The Who, What, When, Where, Why and How of Illegal Immigration

Although statistics are not easy to come by, it is estimated that there are 10.8 million undocumented immigrants living in the United States of America today. Mexicans make up the majority at 62%. Next, in the top ten, and in descending order are immigrants from El Salvador, Guatemala, Honduras, The Philippines, India, Korea, Ecuador, Brazil and China.

Most of the Mexican illegal immigrants have settled in California, Texas and Florida. These are borders which are the subject of conflicting ideas about controlling the influx.

In Texas, in the last two decades, these people have lived and worked in the larger cities. Now, they are beginning to move to suburban areas of Dallas, Fort Worth and Houston. This movement of Mexican populations is creating new issues for smaller communities. This is discussed in detail in another article about schools.

Why do people from Mexico and other Hispanics come to America? Delving into the social and political situations these people face in their respective countries provides answers to this question. Basically, jobs are not available to them and violence from the drug cartels makes survival and humane conditions difficult and frightening. They feel unsafe and fear for their children’s futures. They cannot support their families on the pittance they are able to obtain. Their military forces have been unable to bring down the drug traffickers. Their police forces have been infiltrated by the cartels.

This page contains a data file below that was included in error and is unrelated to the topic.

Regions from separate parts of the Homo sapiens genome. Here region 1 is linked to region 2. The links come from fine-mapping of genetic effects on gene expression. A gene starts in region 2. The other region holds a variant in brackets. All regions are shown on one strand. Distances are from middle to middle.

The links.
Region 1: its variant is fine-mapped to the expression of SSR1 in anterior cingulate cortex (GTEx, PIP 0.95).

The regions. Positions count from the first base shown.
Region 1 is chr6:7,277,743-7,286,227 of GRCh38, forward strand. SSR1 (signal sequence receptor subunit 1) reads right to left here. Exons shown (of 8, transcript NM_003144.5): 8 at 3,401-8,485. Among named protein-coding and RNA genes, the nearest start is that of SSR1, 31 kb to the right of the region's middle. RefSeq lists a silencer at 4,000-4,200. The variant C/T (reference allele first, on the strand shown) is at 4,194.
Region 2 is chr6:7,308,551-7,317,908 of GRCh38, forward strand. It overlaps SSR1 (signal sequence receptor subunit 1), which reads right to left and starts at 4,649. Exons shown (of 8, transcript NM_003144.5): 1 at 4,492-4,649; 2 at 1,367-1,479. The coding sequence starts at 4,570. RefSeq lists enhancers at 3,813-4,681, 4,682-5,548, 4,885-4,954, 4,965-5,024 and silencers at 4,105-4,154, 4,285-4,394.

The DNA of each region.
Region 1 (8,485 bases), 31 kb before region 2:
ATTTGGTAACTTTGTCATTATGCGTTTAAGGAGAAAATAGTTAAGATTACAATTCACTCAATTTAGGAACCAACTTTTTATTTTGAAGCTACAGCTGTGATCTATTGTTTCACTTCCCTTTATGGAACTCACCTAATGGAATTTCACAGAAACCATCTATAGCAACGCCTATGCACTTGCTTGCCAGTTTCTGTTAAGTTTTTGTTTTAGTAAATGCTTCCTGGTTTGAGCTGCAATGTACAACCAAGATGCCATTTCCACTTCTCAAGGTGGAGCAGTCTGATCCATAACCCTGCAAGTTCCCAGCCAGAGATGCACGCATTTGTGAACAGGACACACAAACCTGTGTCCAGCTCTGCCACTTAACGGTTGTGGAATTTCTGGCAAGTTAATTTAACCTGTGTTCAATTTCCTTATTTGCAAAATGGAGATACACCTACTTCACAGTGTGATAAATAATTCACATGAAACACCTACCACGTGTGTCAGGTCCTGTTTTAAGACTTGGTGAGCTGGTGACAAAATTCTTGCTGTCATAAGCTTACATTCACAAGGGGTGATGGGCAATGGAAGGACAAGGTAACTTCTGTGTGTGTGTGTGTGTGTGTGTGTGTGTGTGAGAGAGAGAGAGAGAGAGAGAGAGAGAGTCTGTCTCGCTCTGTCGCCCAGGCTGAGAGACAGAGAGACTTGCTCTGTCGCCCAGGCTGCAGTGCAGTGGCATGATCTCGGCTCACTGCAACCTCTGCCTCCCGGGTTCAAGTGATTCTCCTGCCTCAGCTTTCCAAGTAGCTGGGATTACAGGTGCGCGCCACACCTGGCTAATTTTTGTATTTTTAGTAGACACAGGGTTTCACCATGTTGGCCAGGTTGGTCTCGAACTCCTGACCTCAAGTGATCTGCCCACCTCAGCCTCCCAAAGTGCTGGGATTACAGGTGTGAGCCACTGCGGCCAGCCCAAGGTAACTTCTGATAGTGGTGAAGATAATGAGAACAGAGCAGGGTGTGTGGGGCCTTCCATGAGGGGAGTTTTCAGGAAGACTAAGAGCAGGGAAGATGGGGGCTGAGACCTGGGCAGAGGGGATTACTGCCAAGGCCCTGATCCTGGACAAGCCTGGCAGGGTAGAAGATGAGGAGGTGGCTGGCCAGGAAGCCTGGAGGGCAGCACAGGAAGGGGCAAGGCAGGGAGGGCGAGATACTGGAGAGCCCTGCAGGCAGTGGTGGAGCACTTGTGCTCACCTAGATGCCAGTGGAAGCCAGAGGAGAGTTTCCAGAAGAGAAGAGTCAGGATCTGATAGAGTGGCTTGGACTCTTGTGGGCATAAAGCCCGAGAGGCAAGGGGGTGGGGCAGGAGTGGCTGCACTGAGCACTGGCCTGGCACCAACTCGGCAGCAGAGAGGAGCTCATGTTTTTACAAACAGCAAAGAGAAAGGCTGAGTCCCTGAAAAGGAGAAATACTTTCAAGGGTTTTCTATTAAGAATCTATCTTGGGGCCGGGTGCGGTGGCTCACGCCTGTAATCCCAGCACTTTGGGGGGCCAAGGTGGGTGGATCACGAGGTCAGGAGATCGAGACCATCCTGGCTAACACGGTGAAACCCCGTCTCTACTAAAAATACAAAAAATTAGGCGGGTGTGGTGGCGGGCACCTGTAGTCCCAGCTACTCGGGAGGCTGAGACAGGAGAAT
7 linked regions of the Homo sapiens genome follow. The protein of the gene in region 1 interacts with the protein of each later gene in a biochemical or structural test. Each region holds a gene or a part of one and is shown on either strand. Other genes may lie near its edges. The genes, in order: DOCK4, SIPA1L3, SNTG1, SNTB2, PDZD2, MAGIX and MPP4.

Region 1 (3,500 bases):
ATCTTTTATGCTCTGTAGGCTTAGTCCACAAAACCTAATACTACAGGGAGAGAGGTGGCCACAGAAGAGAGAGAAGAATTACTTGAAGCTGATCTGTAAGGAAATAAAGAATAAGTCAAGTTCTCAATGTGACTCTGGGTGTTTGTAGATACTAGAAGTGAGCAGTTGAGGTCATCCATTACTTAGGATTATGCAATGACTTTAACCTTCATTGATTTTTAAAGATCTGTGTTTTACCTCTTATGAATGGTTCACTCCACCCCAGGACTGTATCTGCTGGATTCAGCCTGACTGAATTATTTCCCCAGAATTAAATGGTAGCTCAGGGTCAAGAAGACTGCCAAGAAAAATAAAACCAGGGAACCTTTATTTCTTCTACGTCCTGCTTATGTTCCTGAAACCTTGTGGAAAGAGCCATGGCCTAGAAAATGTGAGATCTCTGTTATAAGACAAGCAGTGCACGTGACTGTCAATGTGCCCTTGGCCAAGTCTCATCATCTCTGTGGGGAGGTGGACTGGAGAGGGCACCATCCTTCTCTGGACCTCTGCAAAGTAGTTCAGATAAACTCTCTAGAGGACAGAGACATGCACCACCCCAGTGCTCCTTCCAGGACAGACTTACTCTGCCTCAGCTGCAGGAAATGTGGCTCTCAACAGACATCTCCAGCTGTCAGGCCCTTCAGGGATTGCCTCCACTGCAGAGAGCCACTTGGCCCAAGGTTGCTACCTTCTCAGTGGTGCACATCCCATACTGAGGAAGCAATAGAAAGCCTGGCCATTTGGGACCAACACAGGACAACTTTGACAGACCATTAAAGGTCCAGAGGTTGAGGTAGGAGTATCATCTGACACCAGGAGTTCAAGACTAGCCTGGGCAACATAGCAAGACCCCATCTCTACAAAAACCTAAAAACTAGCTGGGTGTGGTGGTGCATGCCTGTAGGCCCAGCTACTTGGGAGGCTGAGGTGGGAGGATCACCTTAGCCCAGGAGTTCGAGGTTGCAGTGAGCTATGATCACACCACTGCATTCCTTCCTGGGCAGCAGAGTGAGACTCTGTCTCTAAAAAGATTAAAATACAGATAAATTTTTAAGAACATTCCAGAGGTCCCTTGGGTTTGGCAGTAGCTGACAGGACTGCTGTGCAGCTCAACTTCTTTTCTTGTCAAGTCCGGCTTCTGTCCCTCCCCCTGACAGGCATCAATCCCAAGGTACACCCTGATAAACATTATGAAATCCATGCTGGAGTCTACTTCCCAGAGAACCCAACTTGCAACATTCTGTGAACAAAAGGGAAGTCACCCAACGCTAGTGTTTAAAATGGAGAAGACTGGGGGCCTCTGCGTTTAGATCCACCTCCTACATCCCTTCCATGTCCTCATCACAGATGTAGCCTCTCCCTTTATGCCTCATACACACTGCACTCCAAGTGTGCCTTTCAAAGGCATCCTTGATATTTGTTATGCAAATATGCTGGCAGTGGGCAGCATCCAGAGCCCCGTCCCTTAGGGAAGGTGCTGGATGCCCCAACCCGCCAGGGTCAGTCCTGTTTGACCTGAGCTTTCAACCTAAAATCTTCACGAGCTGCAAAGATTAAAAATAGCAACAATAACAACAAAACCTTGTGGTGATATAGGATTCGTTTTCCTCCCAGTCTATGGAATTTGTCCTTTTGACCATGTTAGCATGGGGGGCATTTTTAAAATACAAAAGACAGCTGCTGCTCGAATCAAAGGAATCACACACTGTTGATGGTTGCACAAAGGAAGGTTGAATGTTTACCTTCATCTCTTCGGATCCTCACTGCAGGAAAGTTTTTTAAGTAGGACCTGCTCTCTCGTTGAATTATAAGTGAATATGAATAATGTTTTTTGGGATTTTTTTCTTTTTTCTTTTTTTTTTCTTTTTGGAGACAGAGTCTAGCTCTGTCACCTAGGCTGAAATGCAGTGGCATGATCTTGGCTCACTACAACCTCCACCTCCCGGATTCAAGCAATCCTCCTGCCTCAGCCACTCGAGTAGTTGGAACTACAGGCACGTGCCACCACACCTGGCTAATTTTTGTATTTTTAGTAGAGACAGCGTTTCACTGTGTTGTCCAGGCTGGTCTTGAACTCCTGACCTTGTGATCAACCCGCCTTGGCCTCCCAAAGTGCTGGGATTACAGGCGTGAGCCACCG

So, with all the legal ways for people to immigrate to America, what is the problem? Why is the undocumented population so high? Aren’t there visas or green cards or resident status cards available? The answer is that there are all those legal ways to enter. Here are the facts about legal entry.

A United States Permanent Resident card allows an immigrant to stay here indefinitely. This card can be obtained through a family member or by meeting stringent employment requirements or through an annual lottery.

Secondly, there is a wide variety of visas which allow people to come here and travel for a short time or work or study for a period of years or join family who are living here.

The overarching problem is with the math. The government offers many kinds of visas, but there aren’t that many of each. For instance, only 66,000 H-2B visas, for nonagricultural workers, are issued annually, and they are good for three years at the most. It is significant, however, that as many as half of the undocumented immigrants in the U.S. came here legally on visas. They just stayed longer than they were supposed to.

This article deals with the facts of illegal immigration. The problems and possible solutions are the subject of a subsequent piece to be published on EzineArticles.



Source by Jane Hercules